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Thailand and Japan to contest Asian Women’s Championship final

Thai players run thank their fans and celebrate qualifying for the FIVB Volleyball World Grand Champions Cup in November
Nakhon Ratchasima, Thailand, September 20, 2013 – Hosts Thailand dethroned reigning champions China on Friday in an epic, hard-fought, five-set thriller (19-25, 25-19, 25-22, 21-25, 16-14) to set up a final showdown against old foes Japan in the 17th Asian Women’s Volleyball Championship at Chatchai Hall.

The other semifinal saw Japan in awesome form as they powered past Korea in four sets: 25-22, 19-25, 25-19, 25-20. In the third-place playoff, the Koreans will take on China, who they lost to in straight sets in the round-robin quarterfinals.

The semifinal results mean Thailand have booked a spot at the FIVB Volleyball World Grand Champions Cup since Japan are automatically qualified as hosts of the November tournament. The top teams from the continental championships of Asia, Europe, NORCECA and South America will join Japan and an FIVB selected team at the World Grand Chsmpions Cup. 

Thailand 3, China 2

Against world No. 5 China, the defending and 12-time champions who hadn’t lost a set en route to Friday’s semifinals, Thailand fielded a well-established line-up, five of whom played in the team that stunned China to win the Asian title in 2009. They included powerful attacker Onuma Sittirak, Pleumjit Thinkaow, Wilavan Apinyapong and setter Nootsara Tomkom.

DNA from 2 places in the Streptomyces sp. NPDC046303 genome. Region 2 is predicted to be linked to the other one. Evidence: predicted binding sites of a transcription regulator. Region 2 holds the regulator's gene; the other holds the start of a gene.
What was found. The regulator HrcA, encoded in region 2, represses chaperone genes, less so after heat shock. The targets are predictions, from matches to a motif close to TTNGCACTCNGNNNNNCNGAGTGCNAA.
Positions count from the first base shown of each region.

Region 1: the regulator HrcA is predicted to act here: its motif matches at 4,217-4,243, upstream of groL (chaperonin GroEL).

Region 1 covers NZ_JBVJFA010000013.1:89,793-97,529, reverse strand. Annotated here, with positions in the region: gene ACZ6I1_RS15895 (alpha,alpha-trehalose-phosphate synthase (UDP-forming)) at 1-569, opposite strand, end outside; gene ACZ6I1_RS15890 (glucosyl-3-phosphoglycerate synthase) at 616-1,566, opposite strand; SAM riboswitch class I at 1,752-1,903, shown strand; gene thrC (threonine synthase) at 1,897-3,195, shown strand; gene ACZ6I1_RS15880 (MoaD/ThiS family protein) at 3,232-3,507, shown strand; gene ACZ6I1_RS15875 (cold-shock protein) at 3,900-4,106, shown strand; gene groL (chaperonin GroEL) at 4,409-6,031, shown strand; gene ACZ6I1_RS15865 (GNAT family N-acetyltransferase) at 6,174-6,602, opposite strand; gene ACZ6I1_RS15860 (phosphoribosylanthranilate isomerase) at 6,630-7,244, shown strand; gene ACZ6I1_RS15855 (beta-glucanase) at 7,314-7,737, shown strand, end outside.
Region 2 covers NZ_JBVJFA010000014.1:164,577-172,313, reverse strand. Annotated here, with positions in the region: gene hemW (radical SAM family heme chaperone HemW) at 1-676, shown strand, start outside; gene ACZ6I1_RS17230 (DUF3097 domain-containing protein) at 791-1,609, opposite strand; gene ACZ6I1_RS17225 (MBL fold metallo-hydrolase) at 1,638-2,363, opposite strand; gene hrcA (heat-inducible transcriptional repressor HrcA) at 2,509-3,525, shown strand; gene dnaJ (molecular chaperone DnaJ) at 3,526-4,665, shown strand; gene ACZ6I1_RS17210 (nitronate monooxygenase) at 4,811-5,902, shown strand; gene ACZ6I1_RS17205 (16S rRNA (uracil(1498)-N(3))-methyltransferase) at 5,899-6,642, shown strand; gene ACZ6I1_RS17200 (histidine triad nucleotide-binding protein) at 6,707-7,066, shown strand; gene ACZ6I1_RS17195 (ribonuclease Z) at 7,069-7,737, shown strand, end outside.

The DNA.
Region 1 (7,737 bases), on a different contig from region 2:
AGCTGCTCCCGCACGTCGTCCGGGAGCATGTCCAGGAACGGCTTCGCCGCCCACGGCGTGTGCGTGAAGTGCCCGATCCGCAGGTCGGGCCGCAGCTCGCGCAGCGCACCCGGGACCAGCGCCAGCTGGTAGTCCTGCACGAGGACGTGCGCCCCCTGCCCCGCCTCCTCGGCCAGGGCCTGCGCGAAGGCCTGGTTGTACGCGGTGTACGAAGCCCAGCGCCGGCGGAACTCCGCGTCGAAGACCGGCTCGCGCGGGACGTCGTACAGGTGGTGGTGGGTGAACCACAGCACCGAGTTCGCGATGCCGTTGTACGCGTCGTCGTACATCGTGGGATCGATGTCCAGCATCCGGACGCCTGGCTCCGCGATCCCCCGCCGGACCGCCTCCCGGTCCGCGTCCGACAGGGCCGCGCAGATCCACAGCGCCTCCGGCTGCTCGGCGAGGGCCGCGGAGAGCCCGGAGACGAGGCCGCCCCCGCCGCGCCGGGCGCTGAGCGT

Mighty China also had a formidable line-up in this action-packed encounter with the likes of “twin towers” Zhu Ting and Xu Yunli, and the hard-hitting Hui Ruoqi and Zhang Lei.

With more than 6,000 screaming home fans in the packed venue, Thailand came up with a gutsy display to match the incredible might of their much taller rivals, who used their height advantage to attack strongly and block effectively.

China silenced the cheering crowds with their exceptional form to take the first set 25-19, but Thailand counter-attacked gallantly to claim the second set by the same margin.

From the first two sets, both sides traded aggression with attacks and solid blocking. Onuma and Wilavan made an excellent combination to overpower the taller Chinese blockers, with their spectacular attacks helping Thailand win the hotly contested third set 25-22. Teenage sensation Zhu Ting, who led China to the FIVB Women’s Under-20 World title this year, helped China to a successful comeback in the fourth set.

The tie-breaker turned out to be clash of the Titans. Both sides poured everything they had into it. As China utilized their height and power at the net, the host side refused to give up. They put up an impenetrable defence, causing China scoring difficulties. After leveling at 14-14, Thailand remained in exceptional form. They brought up matchpoint on a lightning-fast Wilavan spike from the right wing. A few moments later, the home fans went wild when Pleumjit pounced on a flying ball with both hands at the net, dropping the ball onto China’s court, sealing both the set and the match. 

The Thai players ran to hug each other, dancing in a circle, while the home crowd roared and jumped with joy. There were smiles and laughter everywhere in the hall. The Chinese players left the court with their heads hung low in great disappointment.

Onuma Sittirak led Thailand with 31 points including 28 attack hits, while Wilavan Apinyapong assisted with 24 kills. Zhu Ting equaled the match high with 31 points for China.

For Thailand, it was sweet revenge as China, silver medallists in the recent World Grand Prix, had already beaten them twice this year.